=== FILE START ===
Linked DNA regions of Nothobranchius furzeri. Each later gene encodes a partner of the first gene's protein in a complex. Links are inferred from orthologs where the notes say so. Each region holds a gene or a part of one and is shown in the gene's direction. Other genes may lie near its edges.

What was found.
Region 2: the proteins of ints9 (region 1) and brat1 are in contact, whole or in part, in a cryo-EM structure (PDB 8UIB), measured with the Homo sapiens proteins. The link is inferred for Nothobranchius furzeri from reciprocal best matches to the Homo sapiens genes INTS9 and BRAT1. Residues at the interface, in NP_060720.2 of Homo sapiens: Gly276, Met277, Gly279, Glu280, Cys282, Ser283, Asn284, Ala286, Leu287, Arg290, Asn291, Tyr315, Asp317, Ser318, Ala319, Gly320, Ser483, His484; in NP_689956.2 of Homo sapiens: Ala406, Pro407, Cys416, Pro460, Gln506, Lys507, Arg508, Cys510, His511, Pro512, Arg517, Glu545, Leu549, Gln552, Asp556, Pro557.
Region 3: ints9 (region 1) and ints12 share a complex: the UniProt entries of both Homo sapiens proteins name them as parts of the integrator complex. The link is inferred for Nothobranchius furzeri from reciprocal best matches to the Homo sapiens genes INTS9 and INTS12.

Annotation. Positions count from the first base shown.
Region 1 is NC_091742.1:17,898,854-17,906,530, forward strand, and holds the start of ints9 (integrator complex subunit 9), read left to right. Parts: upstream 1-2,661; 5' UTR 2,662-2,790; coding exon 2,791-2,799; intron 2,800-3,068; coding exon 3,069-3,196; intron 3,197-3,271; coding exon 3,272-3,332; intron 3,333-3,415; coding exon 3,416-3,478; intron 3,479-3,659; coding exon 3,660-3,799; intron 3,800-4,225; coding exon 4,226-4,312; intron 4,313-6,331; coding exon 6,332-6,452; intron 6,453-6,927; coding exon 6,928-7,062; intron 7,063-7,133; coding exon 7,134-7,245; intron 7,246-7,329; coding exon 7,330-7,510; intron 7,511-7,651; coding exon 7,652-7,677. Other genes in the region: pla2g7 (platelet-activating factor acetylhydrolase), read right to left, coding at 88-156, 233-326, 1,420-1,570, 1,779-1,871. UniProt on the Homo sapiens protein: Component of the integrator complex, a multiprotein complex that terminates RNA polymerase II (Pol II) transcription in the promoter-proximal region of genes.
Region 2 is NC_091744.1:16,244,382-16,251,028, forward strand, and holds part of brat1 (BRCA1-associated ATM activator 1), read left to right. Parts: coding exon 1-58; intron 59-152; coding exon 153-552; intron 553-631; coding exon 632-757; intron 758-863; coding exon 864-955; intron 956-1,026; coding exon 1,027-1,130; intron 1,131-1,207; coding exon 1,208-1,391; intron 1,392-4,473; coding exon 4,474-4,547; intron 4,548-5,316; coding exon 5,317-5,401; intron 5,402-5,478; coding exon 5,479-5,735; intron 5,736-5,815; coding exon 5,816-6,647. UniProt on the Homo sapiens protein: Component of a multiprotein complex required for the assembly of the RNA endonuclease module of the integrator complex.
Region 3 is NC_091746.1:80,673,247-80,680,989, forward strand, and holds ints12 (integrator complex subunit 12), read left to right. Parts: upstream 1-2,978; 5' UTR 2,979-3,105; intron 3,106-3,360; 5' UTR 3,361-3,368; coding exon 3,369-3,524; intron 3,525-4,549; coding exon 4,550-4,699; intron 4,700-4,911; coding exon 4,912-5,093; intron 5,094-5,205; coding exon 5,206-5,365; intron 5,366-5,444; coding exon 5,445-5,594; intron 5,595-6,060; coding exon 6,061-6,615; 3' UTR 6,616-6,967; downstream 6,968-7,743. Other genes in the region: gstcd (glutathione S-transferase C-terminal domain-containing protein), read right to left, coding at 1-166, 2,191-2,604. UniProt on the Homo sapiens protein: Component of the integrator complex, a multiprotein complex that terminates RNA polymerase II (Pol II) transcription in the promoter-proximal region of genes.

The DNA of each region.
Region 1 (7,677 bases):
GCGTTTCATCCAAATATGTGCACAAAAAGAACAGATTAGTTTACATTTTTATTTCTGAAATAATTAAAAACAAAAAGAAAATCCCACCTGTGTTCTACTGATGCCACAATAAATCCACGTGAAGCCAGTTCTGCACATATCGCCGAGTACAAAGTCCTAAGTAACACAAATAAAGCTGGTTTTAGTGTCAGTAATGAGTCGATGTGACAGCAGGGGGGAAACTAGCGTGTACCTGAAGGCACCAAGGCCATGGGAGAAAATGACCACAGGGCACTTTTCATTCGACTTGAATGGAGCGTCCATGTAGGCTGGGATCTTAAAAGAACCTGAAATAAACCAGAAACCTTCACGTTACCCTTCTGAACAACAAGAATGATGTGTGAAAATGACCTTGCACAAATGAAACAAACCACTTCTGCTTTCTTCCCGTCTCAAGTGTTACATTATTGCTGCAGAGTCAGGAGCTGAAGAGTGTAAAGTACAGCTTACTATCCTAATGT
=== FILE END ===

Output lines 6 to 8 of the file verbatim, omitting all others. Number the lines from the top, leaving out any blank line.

Region 1 is NC_091742.1:17,898,854-17,906,530, forward strand, and holds the start of ints9 (integrator complex subunit 9), read left to right. Parts: upstream 1-2,661; 5' UTR 2,662-2,790; coding exon 2,791-2,799; intron 2,800-3,068; coding exon 3,069-3,196; intron 3,197-3,271; coding exon 3,272-3,332; intron 3,333-3,415; coding exon 3,416-3,478; intron 3,479-3,659; coding exon 3,660-3,799; intron 3,800-4,225; coding exon 4,226-4,312; intron 4,313-6,331; coding exon 6,332-6,452; intron 6,453-6,927; coding exon 6,928-7,062; intron 7,063-7,133; coding exon 7,134-7,245; intron 7,246-7,329; coding exon 7,330-7,510; intron 7,511-7,651; coding exon 7,652-7,677. Other genes in the region: pla2g7 (platelet-activating factor acetylhydrolase), read right to left, coding at 88-156, 233-326, 1,420-1,570, 1,779-1,871. UniProt on the Homo sapiens protein: Component of the integrator complex, a multiprotein complex that terminates RNA polymerase II (Pol II) transcription in the promoter-proximal region of genes.
Region 2 is NC_091744.1:16,244,382-16,251,028, forward strand, and holds part of brat1 (BRCA1-associated ATM activator 1), read left to right. Parts: coding exon 1-58; intron 59-152; coding exon 153-552; intron 553-631; coding exon 632-757; intron 758-863; coding exon 864-955; intron 956-1,026; coding exon 1,027-1,130; intron 1,131-1,207; coding exon 1,208-1,391; intron 1,392-4,473; coding exon 4,474-4,547; intron 4,548-5,316; coding exon 5,317-5,401; intron 5,402-5,478; coding exon 5,479-5,735; intron 5,736-5,815; coding exon 5,816-6,647. UniProt on the Homo sapiens protein: Component of a multiprotein complex required for the assembly of the RNA endonuclease module of the integrator complex.
Region 3 is NC_091746.1:80,673,247-80,680,989, forward strand, and holds ints12 (integrator complex subunit 12), read left to right. Parts: upstream 1-2,978; 5' UTR 2,979-3,105; intron 3,106-3,360; 5' UTR 3,361-3,368; coding exon 3,369-3,524; intron 3,525-4,549; coding exon 4,550-4,699; intron 4,700-4,911; coding exon 4,912-5,093; intron 5,094-5,205; coding exon 5,206-5,365; intron 5,366-5,444; coding exon 5,445-5,594; intron 5,595-6,060; coding exon 6,061-6,615; 3' UTR 6,616-6,967; downstream 6,968-7,743. Other genes in the region: gstcd (glutathione S-transferase C-terminal domain-containing protein), read right to left, coding at 1-166, 2,191-2,604. UniProt on the Homo sapiens protein: Component of the integrator complex, a multiprotein complex that terminates RNA polymerase II (Pol II) transcription in the promoter-proximal region of genes.